The Photolithograph, 1979, has the title Bruna Sevini and Whistler's Mother
Bruna Sevini in the 1970s was employed at the American Embassy in Rome to read Italian newspapers and publications, from which she would selectarticles that she translated into English for the Ambassador to read, and for distribution to relevant Embassy staff members. When Bruna looked up from her desk as George Deem entered her office at the Embassy, he would see both Bruna Sevini sitting at her desk and the woman at her writing table in Vermeer’s painting, A Lady Writing. Like George Deem, Bruna Sevini had a sense of past time as persistent present reality, and they were good friends. (Ronald Vance, 2015).
Bruna Sevini says she is the only Sevini in Rome. I told her I am the only Deem in New York.
... In Rome for Sunday lunch with Bruna Sevini. Fried artichokes, a Roman specialty. Then a walk in the old ghetto. Bruna talking of things as streets and buildings brought them to her mind. Bruna says that the Jews of Rome were among the principal mourners for Julius Caesar, who had been their friend and protector. At that time the Jews did not live where the ghetto now is, but across the river, in Trastevere. Rome is fictional and small enough that one can see the beginnings of things and their persistence. The Eternal City. Anything that once existed in Rome is there still, a present reality, as in Thornton Wilder’s The Cabala. Later, a very Roman evening: dinner at L’Eau Vive, our waitresses a Vietnamese nun and a Senegalese nun, each wearing her national dress. When, at eleven o’clock, it came time for the Ave Maria, the Vietnamese nun danced on a narrow platform set up under the arch between the two dining rooms, slow movements to a recording of Debussy’s “Clair de Lune,” while another nun read, in French, the story of Bernadette and the Immaculate Conception. Then a superb chocolate mousse. (excerpt from “Extra Genre,” WhiteWalls: A Magazine of Writings by Artists #6, Summer 1981).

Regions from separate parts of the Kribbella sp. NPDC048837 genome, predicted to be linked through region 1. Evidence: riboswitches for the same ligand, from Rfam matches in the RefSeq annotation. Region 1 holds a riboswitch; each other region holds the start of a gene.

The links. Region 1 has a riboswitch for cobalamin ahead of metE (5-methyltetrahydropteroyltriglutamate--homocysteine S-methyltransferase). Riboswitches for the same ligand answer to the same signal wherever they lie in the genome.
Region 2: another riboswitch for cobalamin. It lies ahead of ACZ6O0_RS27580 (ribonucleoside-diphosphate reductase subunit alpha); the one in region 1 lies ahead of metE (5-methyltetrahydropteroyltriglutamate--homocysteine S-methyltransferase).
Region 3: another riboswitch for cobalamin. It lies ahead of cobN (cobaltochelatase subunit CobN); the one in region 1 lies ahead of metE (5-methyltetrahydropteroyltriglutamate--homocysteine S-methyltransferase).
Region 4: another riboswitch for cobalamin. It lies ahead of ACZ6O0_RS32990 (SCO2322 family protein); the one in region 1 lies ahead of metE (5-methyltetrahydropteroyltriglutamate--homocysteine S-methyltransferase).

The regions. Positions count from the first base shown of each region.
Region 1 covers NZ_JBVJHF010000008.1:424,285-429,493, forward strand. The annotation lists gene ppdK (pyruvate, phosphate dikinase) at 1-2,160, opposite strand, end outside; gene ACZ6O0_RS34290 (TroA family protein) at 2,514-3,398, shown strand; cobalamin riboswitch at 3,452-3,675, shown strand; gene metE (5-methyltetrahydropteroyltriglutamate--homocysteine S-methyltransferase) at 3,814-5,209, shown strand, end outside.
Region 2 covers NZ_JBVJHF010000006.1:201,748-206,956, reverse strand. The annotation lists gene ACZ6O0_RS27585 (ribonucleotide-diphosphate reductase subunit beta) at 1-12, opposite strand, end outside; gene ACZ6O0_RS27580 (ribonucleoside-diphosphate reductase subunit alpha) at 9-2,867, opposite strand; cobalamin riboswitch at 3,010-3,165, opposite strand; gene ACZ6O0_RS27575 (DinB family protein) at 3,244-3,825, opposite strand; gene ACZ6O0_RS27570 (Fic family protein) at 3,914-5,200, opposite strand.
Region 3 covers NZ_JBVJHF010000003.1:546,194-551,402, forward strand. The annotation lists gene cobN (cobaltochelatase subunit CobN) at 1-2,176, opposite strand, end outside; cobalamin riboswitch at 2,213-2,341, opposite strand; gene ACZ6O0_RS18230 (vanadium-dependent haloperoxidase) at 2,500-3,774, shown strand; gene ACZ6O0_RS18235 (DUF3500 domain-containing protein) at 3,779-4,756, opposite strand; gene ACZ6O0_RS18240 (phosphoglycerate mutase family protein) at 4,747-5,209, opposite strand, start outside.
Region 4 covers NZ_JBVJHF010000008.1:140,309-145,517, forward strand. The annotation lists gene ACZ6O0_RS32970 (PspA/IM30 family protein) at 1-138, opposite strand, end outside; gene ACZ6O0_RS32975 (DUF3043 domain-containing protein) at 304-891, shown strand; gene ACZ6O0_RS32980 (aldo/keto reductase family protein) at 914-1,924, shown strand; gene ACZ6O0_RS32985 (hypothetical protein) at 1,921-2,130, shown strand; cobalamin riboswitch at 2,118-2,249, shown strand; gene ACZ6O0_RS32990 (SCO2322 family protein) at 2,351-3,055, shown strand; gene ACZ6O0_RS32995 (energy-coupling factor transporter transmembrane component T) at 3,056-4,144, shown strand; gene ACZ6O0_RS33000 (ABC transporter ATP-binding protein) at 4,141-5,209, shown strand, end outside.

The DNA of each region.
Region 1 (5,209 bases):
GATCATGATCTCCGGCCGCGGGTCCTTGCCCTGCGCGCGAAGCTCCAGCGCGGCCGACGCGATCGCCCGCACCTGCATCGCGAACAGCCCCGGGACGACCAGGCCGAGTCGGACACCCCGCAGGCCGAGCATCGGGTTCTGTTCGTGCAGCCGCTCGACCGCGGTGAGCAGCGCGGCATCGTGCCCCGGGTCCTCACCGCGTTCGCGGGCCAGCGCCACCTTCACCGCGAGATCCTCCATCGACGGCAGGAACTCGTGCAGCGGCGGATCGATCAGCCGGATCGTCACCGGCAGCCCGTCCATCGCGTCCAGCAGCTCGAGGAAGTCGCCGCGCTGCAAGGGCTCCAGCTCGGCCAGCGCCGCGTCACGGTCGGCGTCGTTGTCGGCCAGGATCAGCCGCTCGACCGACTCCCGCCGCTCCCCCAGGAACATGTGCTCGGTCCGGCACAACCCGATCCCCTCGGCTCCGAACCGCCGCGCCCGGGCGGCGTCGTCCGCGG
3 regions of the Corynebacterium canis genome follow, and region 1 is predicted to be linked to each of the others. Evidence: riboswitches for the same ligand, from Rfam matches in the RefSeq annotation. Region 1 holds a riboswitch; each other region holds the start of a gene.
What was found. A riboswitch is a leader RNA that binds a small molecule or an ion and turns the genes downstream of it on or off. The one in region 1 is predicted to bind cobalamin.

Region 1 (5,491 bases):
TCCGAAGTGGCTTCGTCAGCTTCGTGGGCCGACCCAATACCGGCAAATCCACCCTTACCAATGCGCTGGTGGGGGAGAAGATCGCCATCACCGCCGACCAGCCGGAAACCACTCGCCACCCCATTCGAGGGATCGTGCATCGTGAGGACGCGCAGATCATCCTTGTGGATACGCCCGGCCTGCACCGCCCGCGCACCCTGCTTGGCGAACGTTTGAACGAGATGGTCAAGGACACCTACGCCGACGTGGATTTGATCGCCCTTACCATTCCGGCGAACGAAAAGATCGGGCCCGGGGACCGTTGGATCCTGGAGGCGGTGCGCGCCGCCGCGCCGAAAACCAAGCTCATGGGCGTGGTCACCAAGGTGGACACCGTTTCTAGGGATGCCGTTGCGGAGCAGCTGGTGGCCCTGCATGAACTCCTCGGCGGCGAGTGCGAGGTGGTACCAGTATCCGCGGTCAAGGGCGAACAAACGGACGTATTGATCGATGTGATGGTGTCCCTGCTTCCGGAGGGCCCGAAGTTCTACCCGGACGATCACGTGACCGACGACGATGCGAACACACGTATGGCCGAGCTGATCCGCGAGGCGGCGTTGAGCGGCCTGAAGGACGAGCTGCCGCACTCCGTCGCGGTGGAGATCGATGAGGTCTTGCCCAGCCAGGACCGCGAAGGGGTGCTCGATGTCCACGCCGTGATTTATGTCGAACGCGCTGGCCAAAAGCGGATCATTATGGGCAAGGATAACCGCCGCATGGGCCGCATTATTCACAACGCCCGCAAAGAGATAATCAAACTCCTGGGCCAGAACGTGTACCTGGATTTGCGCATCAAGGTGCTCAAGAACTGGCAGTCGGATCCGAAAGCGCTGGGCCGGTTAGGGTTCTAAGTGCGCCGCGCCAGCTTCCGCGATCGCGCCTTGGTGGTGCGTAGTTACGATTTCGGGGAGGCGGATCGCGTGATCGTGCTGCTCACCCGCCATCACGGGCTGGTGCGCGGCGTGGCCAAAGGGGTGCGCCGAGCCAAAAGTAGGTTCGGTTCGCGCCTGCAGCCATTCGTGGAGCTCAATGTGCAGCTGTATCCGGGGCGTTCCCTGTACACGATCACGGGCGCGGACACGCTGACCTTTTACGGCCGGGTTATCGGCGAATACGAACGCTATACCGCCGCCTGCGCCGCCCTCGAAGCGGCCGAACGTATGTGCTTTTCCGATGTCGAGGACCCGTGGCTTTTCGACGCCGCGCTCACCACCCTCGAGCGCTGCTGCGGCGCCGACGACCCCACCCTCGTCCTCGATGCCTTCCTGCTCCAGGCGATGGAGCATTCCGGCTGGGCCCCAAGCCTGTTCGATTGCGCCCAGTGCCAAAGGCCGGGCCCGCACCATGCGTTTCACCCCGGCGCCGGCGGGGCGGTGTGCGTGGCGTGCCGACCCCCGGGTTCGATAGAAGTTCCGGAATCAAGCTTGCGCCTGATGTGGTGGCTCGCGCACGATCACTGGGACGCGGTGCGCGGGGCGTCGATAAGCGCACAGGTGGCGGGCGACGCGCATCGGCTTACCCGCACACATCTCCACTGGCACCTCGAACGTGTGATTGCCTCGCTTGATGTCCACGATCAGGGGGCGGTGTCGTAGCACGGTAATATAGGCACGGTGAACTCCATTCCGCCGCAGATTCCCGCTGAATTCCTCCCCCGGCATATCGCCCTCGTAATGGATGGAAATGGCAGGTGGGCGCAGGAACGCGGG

| Artist's Notes
1977 Allan Stone has following paintings Bruna Sevini 1976 (from a handwritten list of 100 works)